It has been 1 year since the devastating earthquake in Haiti. It is a good time for us to take a look at the conditions that have changed since then. The purpose of this post is to present some statistics that highlight the challenges that still exist in Haiti.

  • The earthquake struck at 4:53 PM on Tuesday, January 12th, 2010. By January 24th, there were over 50 aftershocks in Haiti.
  • The immediate effect of the earthquake included 230,000 dead, over 300,000 injured, more than 1 million people homeless, and close to 300,000 buildings destroyed including 250,000 homes, 30,000 commercial buildings, and presidential palace and many ministry buildings.
  • On the 22nd of January, the United Nations noted that the emergency phase of the relief operation was drawing to a close, and on the following day, the Haitian government officially called off the search for survivors.
  • 1.3 million people are still displaced today.
  • According to the Guardian: “Although the international community promised almost $10bn in aid earlier in 2010, very little has actually arrived. What is more, support appears to be dwindling. In 2010, more than 35 countries and multilateral agencies pledged roughly $3.8bn to reconstruction. Going into 2011, pledges have diminished to 20 countries amounting to $1.5bn.”
  • While the whole world watched over Haiti and with thousands of aid organizations present in the country, over 3,500 people have died since October from a Cholera outbreak.
  • Only 5% of the rubbles have been cleared thus far. At this rate it will take 20 years to clear up all the rubbles from the earthquake.
  • There has been a high number rapes reported at the various campsites.
  • Amidst all this, the country has also been crippled by serious political instability without anyone showing great leadership and vision.

Petionville Golf Club in Port-au-Prince was the only golf course in Haiti. This before and after photo from Oxfam shows how the golf course (in the left) has turned into a tent city now (right):

For everyday people, there has been no change. At Jolkona, we are committed to working with some of the most effective organizations on the ground to get help to those who need it the most. We provide 5 diverse projects – from planting trees to helping rape victims to permanently bringing a family out of poverty – that allows you to have an impact that you wish to make. Check out our projects in Haiti.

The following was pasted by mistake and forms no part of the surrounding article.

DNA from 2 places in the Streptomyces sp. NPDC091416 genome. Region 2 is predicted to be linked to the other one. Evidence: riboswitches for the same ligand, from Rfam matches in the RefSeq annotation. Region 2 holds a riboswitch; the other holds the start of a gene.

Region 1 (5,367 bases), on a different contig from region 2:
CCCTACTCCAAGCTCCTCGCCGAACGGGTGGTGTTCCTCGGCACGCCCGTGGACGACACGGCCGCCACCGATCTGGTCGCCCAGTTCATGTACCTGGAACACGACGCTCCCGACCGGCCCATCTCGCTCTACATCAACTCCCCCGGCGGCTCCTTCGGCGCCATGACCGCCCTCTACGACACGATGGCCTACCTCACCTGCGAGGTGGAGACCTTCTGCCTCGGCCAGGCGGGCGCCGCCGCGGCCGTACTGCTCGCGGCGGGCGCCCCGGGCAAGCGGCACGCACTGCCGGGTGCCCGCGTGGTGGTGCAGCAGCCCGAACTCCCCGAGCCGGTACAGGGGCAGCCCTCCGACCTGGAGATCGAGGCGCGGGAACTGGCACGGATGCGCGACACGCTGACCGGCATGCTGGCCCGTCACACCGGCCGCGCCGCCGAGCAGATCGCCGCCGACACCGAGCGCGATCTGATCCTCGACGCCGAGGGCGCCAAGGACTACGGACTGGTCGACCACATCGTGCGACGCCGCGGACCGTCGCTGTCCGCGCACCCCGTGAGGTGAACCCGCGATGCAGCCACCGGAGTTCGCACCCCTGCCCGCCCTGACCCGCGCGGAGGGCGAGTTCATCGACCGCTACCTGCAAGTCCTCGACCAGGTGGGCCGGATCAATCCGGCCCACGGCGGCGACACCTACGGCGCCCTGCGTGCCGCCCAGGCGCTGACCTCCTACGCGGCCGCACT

We ask you to pledge a gift to Haiti and we will report back to you about the impact of your donation.

Photo Credit: Oxfam International

On December 30th, 2010, while many of us on the Jolkona team were visiting some of our partners in Africa, the Seattle International Foundation announced their Round 2 Grant recipients under its Global Program here.

We are excited, humbled, and honored to announce that Jolkona was selected as 1 of 15 organizations to receive one of these grants. What is more exciting is that this first grant Jolkona has received and we hope this is a sign of more funding to come! We plan to focus the $15,000 grant towards vetting and adding new projects to Jolkona’s platform this year, particularly in South America, enhancing partner engagement, and improving the user experience of giving through Jolkona.

The Seattle International Foundation is a supporting organization of the Seattle Foundation and exists to promote global giving in Seattle and to invest in initiatives for global development. Jolkona is thrilled to be a part of this network, thanks to their generous help and support.

If you’re interested in supporting our work related to partner expansion and engagement, you can do so by making a donation to our Kona Fund here. True to the Jolkona model of providing feedback, we look forward to tracking our progress on increasing the number of projects and the impacts of increased partner engagement this year!